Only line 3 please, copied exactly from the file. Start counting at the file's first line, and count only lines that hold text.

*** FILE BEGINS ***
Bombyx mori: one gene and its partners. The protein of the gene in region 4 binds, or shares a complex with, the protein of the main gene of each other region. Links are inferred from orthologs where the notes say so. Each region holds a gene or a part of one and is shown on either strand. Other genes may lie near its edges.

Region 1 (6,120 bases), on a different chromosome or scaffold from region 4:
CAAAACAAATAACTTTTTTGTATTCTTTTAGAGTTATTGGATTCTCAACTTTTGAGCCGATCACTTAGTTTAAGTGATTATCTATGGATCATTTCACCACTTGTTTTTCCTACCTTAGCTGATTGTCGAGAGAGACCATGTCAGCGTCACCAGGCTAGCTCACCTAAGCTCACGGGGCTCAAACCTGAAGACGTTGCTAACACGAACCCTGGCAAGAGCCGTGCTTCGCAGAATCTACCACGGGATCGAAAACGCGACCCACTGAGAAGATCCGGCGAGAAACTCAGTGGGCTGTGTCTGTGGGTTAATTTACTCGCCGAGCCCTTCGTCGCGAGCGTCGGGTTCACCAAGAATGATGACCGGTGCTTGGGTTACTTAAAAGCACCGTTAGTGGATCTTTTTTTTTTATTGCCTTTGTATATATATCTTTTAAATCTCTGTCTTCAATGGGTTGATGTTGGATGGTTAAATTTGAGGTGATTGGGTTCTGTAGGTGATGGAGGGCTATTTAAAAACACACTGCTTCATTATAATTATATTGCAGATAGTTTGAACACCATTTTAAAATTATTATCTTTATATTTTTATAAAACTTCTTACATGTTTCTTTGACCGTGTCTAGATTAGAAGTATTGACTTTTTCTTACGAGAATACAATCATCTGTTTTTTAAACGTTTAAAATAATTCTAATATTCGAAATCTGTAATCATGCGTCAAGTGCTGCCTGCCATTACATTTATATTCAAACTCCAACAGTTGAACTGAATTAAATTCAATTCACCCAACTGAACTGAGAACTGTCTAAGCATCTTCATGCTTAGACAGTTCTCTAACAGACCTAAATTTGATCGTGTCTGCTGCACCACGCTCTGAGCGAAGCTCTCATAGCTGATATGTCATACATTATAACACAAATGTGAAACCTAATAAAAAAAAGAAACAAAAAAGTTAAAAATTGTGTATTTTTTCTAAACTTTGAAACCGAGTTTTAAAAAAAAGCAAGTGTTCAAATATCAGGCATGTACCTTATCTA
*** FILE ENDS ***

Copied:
CAAAACAAATAACTTTTTTGTATTCTTTTAGAGTTATTGGATTCTCAACTTTTGAGCCGATCACTTAGTTTAAGTGATTATCTATGGATCATTTCACCACTTGTTTTTCCTACCTTAGCTGATTGTCGAGAGAGACCATGTCAGCGTCACCAGGCTAGCTCACCTAAGCTCACGGGGCTCAAACCTGAAGACGTTGCTAACACGAACCCTGGCAAGAGCCGTGCTTCGCAGAATCTACCACGGGATCGAAAACGCGACCCACTGAGAAGATCCGGCGAGAAACTCAGTGGGCTGTGTCTGTGGGTTAATTTACTCGCCGAGCCCTTCGTCGCGAGCGTCGGGTTCACCAAGAATGATGACCGGTGCTTGGGTTACTTAAAAGCACCGTTAGTGGATCTTTTTTTTTTATTGCCTTTGTATATATATCTTTTAAATCTCTGTCTTCAATGGGTTGATGTTGGATGGTTAAATTTGAGGTGATTGGGTTCTGTAGGTGATGGAGGGCTATTTAAAAACACACTGCTTCATTATAATTATATTGCAGATAGTTTGAACACCATTTTAAAATTATTATCTTTATATTTTTATAAAACTTCTTACATGTTTCTTTGACCGTGTCTAGATTAGAAGTATTGACTTTTTCTTACGAGAATACAATCATCTGTTTTTTAAACGTTTAAAATAATTCTAATATTCGAAATCTGTAATCATGCGTCAAGTGCTGCCTGCCATTACATTTATATTCAAACTCCAACAGTTGAACTGAATTAAATTCAATTCACCCAACTGAACTGAGAACTGTCTAAGCATCTTCATGCTTAGACAGTTCTCTAACAGACCTAAATTTGATCGTGTCTGCTGCACCACGCTCTGAGCGAAGCTCTCATAGCTGATATGTCATACATTATAACACAAATGTGAAACCTAATAAAAAAAAGAAACAAAAAAGTTAAAAATTGTGTATTTTTTCTAAACTTTGAAACCGAGTTTTAAAAAAAAGCAAGTGTTCAAATATCAGGCATGTACCTTATCTA